Sometimes the grass is only greener on the other side because it’s synthetic.
“No such thing as a life that’s better than yours.” – J. Cole
In today’s digital age, it’s easy to get caught in the vicious mindset of FOMO: fear of missing out.
FOMO sets in when we start to compare our lives to the lives of people around us (including celebrities in magazines, “reality” stars on TV, and Instagram models primed, posed, and filtered to perfection).
The feeling of FOMO can be described as a sort of fantasy nostalgia, a longing to live out someone else’s experience based on a false idea of what we believe it feels like.
When infected with FOMO, our brain starts writing stories about how great somebody else’s experience “must be” — how gratifying it must feel to be offered that promotion, how wonderful it must be to vacation in the Hamptons, how heart-warming it must feel to get surprised with a bouquet of roses at work.
Think about it for a second; what if the guy at work who got offered a promotion over you goes home and spends two extra hours each night compiling meeting notes and researching current industry trends? Would you still want that promotion if you knew you’d have to put in two extra hours of effort each night, without pay, for months to get it?
What if that Instagram photo of tan legs on that private beach in the Hamptons was zoomed in to crop out all of the smelly, annoying birds squawking and pooping on the beach? Would you still wish you were there if you knew you’d have to remortgage your home to spend a week at a beach that feels no different than the one you visit with the family every year, anyway?
What if that sappy Facebook post about receiving surprise roses at work was to make that person feel better about the fact that those roses were an attempt to make up for infidelity? Would you still long for that bouquet of roses if you knew the price tag came with a week of tears, trust issues, and slamming doors?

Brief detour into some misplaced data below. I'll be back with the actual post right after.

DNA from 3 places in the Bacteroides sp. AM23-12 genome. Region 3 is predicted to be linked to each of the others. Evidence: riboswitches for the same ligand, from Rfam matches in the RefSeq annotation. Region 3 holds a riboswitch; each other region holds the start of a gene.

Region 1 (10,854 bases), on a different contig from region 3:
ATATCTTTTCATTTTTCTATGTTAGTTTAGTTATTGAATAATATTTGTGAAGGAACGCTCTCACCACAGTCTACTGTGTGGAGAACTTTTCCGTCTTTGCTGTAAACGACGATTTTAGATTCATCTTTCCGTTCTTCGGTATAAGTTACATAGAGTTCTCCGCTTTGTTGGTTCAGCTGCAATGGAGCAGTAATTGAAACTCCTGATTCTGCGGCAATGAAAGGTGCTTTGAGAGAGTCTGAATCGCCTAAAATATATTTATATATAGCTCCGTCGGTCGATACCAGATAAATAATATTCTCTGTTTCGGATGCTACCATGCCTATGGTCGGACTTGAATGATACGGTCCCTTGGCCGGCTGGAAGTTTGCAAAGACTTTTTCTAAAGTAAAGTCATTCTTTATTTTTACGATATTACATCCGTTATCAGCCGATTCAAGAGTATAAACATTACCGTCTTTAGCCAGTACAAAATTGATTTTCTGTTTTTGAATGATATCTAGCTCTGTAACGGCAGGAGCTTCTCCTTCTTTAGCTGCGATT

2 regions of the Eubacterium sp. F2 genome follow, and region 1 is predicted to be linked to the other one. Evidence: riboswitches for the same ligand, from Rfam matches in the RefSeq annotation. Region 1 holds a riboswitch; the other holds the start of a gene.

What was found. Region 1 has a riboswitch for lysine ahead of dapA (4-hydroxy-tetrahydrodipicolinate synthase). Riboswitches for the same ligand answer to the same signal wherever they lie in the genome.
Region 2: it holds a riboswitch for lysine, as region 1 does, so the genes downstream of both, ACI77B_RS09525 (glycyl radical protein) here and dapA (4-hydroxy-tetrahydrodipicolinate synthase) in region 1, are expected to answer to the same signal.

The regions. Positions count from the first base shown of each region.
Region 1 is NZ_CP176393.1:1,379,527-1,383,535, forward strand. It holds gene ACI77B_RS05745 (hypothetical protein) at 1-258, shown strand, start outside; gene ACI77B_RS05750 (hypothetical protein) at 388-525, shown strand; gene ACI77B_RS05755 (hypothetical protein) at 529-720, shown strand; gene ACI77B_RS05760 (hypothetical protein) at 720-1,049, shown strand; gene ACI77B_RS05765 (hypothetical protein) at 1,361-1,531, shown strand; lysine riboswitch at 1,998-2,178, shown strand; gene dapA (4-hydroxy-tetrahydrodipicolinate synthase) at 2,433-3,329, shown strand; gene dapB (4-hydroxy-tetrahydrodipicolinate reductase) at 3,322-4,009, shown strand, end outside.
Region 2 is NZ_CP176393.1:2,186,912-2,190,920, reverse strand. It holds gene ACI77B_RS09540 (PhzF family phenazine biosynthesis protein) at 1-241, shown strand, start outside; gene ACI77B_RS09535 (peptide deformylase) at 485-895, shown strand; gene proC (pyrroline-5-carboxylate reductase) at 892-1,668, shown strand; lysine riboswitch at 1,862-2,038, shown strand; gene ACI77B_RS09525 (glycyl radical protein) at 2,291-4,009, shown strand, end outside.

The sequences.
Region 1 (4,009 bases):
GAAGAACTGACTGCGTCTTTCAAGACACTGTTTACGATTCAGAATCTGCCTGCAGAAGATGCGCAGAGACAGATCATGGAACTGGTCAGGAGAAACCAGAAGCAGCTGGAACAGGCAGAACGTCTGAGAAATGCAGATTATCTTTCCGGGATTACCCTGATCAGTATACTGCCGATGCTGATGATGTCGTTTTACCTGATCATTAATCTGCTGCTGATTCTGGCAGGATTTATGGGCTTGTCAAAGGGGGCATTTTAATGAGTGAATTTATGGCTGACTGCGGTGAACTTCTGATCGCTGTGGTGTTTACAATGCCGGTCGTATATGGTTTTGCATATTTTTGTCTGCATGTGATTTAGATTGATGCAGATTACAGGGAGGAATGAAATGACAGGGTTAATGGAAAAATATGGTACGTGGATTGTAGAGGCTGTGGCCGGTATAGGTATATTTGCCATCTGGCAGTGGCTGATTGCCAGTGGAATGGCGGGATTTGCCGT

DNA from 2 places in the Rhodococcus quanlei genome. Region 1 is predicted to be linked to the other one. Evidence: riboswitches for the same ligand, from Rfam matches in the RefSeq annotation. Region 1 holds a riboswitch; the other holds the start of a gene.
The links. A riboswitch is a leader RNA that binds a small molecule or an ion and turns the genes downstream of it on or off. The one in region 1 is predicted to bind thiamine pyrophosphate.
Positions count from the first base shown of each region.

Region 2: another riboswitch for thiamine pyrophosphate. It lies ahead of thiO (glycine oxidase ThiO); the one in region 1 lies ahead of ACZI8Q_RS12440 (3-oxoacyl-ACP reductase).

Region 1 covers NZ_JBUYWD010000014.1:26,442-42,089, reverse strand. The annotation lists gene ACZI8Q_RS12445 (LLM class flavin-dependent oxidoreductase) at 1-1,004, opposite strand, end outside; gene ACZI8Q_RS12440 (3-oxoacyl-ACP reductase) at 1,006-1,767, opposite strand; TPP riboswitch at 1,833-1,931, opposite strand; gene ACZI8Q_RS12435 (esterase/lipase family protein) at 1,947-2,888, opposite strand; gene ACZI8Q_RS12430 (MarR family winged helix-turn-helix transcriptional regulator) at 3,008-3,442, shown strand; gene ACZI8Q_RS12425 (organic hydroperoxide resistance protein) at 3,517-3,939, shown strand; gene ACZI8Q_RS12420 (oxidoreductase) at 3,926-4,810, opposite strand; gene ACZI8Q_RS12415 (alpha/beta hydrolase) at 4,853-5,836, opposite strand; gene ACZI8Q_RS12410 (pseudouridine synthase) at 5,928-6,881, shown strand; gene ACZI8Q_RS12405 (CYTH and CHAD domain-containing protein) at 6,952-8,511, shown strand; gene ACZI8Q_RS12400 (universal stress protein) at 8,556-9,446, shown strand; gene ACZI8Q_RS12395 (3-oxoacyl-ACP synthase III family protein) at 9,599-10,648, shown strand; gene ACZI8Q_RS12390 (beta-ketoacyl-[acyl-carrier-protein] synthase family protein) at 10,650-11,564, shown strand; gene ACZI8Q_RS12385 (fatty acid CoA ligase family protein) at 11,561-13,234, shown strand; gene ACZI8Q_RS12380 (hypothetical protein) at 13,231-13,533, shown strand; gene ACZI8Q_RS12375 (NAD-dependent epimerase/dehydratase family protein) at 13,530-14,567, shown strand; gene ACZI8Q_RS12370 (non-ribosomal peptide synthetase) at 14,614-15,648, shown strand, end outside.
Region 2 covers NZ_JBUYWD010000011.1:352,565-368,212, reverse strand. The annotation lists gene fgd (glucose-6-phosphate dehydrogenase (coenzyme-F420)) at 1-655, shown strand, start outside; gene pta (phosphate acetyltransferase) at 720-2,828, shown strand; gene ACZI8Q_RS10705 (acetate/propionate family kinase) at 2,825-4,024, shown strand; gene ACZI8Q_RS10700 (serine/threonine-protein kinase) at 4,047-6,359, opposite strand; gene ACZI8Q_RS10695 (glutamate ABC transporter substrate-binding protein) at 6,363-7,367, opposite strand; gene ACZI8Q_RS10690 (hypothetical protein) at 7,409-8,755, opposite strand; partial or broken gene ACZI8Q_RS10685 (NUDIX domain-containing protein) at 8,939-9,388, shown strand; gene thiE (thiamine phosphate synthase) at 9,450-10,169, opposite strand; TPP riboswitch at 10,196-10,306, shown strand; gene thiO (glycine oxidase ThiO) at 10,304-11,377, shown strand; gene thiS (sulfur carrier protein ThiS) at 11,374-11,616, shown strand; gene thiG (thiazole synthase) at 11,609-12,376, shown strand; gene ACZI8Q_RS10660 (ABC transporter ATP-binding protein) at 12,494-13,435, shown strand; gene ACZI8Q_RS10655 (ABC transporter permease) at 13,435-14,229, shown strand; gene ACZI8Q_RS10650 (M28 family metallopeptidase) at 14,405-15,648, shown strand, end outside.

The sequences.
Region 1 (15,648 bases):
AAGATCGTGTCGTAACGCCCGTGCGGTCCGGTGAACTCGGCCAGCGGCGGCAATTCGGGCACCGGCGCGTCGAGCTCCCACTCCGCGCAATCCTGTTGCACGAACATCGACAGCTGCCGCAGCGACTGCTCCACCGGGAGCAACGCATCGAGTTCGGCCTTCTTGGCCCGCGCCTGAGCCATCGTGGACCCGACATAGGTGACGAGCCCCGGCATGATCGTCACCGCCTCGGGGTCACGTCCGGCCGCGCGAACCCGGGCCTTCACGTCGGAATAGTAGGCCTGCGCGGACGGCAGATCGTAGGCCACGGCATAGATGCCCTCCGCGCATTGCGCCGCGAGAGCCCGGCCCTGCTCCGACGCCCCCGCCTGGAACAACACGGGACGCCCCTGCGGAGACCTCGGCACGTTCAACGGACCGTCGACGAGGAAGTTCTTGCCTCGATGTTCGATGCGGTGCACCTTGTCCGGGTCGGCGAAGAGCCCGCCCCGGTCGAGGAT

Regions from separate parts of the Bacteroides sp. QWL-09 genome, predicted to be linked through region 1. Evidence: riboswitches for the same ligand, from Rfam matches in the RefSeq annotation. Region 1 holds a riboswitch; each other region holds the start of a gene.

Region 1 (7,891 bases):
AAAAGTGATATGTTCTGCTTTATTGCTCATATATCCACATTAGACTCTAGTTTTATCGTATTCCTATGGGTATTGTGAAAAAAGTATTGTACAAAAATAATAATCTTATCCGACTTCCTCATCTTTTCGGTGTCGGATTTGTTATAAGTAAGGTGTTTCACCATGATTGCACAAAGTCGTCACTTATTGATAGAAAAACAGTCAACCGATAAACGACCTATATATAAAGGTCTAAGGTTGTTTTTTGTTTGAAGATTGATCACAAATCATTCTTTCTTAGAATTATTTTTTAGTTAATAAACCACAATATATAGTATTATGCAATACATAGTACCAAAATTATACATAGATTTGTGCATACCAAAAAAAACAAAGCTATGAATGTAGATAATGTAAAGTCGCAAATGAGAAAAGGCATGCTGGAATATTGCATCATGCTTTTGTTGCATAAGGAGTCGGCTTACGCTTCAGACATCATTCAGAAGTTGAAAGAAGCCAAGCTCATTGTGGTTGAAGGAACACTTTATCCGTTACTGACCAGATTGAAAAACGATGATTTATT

Instead of feeling grateful for everything we have in our lives, we start to focus on everything we don’t have:
I may have a car, but I don’t have that car.
I may have a great body, but I don’t have that body.
My boyfriend does a lot for me, but he’s never done that for me.
It’s easy to fall victim to feelings of inadequacy with “social influencers” constantly reminding us that we, too, can live the life of our dreams — if only we follow these steps, buy this course, wake up at this time, read these books, wear these clothes, achieve this goal, exercise this way, say these things, act this way, etc…
We start listing our shortcomings and obsessing over things we want to improve about ourselves, our lives, and our relationships. But in these moments of comparison, we forget one very important detail: life isn’t fair.
“The only thing that makes life unfair is the delusion that it should be fair.”– Dr. Steve Maraboli- DR. STEVE MARABOLI
The people you envy — those who possess the things you want, enjoy the experiences you long for, flaunt the qualities you wish you had, attain the achievements you desire — those people didn’t get those things because they deserved it more than you. They didn’t get those things because they woke up at 5:00 am and put in more work than you (though every self-improvement “guru” will try to convince you otherwise).
Babies don’t get to choose where they are born; they don’t get to decide their parents, their culture, the net-worth of their family, or their religious affiliation;